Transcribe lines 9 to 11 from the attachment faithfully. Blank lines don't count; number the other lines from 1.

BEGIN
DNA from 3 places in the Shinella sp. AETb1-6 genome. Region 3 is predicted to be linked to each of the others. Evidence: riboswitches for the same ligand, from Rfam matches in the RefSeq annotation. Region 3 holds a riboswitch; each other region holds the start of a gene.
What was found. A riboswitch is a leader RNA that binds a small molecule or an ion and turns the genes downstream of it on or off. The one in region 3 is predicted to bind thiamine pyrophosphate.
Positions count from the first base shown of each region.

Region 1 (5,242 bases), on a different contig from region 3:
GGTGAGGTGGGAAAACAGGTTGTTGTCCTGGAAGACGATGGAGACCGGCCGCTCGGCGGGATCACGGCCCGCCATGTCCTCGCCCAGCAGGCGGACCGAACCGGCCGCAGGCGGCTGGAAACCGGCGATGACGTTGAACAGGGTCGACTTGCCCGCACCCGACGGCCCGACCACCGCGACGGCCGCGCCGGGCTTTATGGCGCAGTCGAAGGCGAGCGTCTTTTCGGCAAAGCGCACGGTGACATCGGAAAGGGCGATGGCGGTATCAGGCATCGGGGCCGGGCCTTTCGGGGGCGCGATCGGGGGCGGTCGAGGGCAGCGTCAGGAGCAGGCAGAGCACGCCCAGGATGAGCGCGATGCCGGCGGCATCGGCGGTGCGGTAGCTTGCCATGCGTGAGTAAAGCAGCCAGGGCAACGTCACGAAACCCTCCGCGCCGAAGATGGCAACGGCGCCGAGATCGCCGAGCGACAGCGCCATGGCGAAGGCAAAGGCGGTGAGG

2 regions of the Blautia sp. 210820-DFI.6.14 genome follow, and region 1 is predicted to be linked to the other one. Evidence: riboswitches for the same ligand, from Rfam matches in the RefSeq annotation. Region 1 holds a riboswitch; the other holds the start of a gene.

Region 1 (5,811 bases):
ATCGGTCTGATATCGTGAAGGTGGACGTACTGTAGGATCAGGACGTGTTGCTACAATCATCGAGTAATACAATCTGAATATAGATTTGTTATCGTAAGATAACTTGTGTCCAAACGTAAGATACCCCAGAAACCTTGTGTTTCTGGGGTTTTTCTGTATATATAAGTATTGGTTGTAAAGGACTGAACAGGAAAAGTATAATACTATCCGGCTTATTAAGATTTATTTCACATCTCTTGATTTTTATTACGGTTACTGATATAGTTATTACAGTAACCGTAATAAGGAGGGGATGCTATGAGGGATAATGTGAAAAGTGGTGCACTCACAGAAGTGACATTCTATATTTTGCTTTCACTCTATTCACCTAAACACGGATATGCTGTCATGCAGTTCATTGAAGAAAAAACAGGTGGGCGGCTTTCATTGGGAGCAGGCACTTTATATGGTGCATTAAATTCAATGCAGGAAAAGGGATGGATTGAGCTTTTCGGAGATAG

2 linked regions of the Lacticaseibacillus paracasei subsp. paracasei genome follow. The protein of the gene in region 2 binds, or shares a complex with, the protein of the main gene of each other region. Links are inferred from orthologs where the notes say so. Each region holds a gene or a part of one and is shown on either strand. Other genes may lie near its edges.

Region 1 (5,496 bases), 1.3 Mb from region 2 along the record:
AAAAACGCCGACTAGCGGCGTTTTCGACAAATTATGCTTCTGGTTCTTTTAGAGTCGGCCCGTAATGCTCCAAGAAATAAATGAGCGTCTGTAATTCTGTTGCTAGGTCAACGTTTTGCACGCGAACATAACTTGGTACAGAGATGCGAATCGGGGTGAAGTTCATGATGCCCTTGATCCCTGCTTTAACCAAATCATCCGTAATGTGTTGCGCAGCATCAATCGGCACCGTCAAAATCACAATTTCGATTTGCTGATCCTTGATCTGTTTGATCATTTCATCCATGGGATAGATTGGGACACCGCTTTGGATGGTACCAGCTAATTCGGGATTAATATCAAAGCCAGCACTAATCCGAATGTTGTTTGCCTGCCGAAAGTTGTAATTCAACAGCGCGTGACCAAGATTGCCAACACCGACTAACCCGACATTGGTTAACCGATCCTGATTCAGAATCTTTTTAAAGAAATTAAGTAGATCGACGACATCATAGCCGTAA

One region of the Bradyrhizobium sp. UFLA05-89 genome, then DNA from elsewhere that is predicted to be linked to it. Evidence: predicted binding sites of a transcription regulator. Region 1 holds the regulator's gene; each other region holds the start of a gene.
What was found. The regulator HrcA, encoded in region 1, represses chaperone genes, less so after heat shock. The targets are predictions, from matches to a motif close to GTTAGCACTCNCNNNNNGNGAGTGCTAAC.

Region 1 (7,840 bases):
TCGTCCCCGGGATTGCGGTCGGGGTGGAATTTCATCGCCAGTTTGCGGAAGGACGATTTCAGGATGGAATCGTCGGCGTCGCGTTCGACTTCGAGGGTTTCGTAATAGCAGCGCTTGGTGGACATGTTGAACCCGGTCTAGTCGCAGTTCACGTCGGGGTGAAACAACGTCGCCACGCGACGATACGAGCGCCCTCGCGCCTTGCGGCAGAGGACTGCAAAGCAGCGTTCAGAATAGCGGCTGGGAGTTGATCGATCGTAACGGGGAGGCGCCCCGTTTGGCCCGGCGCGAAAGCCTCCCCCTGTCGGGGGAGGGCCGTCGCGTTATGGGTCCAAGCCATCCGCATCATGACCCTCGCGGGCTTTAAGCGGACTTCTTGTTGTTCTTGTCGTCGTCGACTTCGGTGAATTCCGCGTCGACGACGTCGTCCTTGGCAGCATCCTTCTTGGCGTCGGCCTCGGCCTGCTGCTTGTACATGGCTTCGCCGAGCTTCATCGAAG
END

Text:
2 linked regions of the Lacticaseibacillus paracasei subsp. paracasei genome follow. The protein of the gene in region 2 binds, or shares a complex with, the protein of the main gene of each other region. Links are inferred from orthologs where the notes say so. Each region holds a gene or a part of one and is shown on either strand. Other genes may lie near its edges.

Region 1 (5,496 bases), 1.3 Mb from region 2 along the record:
AAAAACGCCGACTAGCGGCGTTTTCGACAAATTATGCTTCTGGTTCTTTTAGAGTCGGCCCGTAATGCTCCAAGAAATAAATGAGCGTCTGTAATTCTGTTGCTAGGTCAACGTTTTGCACGCGAACATAACTTGGTACAGAGATGCGAATCGGGGTGAAGTTCATGATGCCCTTGATCCCTGCTTTAACCAAATCATCCGTAATGTGTTGCGCAGCATCAATCGGCACCGTCAAAATCACAATTTCGATTTGCTGATCCTTGATCTGTTTGATCATTTCATCCATGGGATAGATTGGGACACCGCTTTGGATGGTACCAGCTAATTCGGGATTAATATCAAAGCCAGCACTAATCCGAATGTTGTTTGCCTGCCGAAAGTTGTAATTCAACAGCGCGTGACCAAGATTGCCAACACCGACTAACCCGACATTGGTTAACCGATCCTGATTCAGAATCTTTTTAAAGAAATTAAGTAGATCGACGACATCATAGCCGTAA